2. Thanks for the Rumpy update. Thinking of you and the difficult decisions and turmoil you must feel. Never easy. Sounds like he’s hanging in there. He’s tough and so is his mom!

  3. When our Dillon was diagnosed with early stage kidney failure, our vet put him on a compounded medication called “Calcitriol” It’s kind of expensive, but Dil was 15 when he was diagnosed, and he lived to be 20, with good quality of life. It’s a form of vitamin D, so it was no strain on his liver, but it stopped the kidney failure in its tracks, and that’s not what he eventually died from. Since Rumpy had that one test that suggested early stage kidney disease, I suggest you ask your vet about Calcitriol, and if he/she is unfamiliar, try to find a holistic vet who can prescribe it for you. I don’t think the thyroid meds are too tough on the liver either…I’ve been on them for almost 50 years and my liver is fine.

  4. What is the point in spend more money on tests and ex-rays and the like for Rumpy when its most likely to tell you the same thing you already know.When he isn’t interested in eating and going out and life its self then that will be the time to see a vet.but as long as he is happy why drag him through all that,Just enjoy being around him now you are working from home and we will keep the cookie monster in our thoughts and keep all fingers and paws crossed for him to continue to still want to be around and happy,Love to you Jen and the Rumpster,xx Rachel and Speedy

  5. Thanks for the update Jen, we are keeping all of you in our thoughts. Much love and huds. Denzils daaad.

  6. Three years ago we were in a similar situation with our Mickey. We were fortunate to be able to juggle our work schedules so that either my daughter or I were never out of the house at the same time since we made our sweet boy feel safer. We were lucky to be able to be with him and love him while he was with us. We’re lucky to continue loving him now. xoxoM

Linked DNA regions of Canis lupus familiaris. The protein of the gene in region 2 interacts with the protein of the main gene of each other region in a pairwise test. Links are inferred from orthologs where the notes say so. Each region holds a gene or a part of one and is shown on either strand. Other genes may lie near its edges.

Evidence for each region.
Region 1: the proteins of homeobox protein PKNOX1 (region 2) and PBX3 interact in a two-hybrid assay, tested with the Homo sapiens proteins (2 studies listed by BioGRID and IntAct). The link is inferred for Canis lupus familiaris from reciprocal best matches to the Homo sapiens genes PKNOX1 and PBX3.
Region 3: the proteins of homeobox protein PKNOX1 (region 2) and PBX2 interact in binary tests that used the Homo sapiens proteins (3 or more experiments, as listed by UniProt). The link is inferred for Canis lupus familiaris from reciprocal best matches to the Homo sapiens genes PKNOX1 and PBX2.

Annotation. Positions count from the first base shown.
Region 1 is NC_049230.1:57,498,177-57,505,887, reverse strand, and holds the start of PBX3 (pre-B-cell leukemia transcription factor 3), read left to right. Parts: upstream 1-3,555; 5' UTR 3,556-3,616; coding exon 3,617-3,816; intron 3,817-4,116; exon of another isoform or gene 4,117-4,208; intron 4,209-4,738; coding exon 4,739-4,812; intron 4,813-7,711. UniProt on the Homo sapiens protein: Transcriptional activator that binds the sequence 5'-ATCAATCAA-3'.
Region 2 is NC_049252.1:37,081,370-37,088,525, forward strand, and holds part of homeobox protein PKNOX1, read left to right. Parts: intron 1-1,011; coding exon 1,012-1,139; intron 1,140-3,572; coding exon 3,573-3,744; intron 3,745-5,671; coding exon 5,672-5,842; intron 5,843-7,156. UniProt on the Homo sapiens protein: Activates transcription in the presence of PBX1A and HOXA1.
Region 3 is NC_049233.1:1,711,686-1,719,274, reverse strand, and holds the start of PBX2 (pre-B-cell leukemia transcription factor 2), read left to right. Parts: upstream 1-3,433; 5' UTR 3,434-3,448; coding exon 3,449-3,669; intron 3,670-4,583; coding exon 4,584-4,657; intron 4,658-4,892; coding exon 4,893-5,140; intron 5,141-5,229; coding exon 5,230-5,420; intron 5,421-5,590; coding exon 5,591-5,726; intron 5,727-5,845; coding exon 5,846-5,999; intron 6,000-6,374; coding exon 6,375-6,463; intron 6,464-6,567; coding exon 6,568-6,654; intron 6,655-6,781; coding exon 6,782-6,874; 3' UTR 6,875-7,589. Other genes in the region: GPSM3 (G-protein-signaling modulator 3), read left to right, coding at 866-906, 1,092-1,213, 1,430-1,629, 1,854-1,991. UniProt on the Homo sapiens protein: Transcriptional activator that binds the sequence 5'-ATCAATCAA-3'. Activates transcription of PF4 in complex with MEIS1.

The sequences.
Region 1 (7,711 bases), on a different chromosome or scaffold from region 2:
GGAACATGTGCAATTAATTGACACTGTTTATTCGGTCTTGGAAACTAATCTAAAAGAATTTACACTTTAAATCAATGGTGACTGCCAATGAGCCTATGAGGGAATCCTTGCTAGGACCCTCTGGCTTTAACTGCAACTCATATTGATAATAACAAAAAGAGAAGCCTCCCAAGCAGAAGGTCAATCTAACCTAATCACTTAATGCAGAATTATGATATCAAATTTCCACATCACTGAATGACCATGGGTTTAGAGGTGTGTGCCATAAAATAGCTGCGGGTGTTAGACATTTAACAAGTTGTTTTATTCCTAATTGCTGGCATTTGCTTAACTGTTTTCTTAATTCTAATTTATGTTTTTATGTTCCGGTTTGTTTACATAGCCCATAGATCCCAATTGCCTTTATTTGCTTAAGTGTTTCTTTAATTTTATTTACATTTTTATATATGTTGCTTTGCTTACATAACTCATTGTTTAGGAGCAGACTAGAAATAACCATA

7. Jen, I’m so glad you’ve had this much time with Rumpy and he’s still feeling pretty good! You are right about different vets interpreting tests and symptoms differently, just like people doctors. One of the things it means when diagnoses can shift among a group of professionals is that the condition isn’t so advanced that it’s clearly one thing or another, and that means it’s usually just an annoyance for the patient, not a life-threatening condition, and you have some time to think.

    Any surgery for an animal with compromised health is tricky, and while it might help him with one part of his health condition it may weaken him irreparably and not give him much more quality or length of life, but then again, it might. At this point, you could package up all the information and see if you can consult with a specialist or find veterinarians who are very experienced with this condition with just the paperwork, and focus on learning more about laryngeal paralysis and what others have done. Maybe others have even more actions or treatments you can take that your vets haven’t suggested. The other thing you can do is look for a hospice veterinarian. Often they are more skilled with end of life conditions of all sorts than regular vets because they treat them pretty much exclusively every day.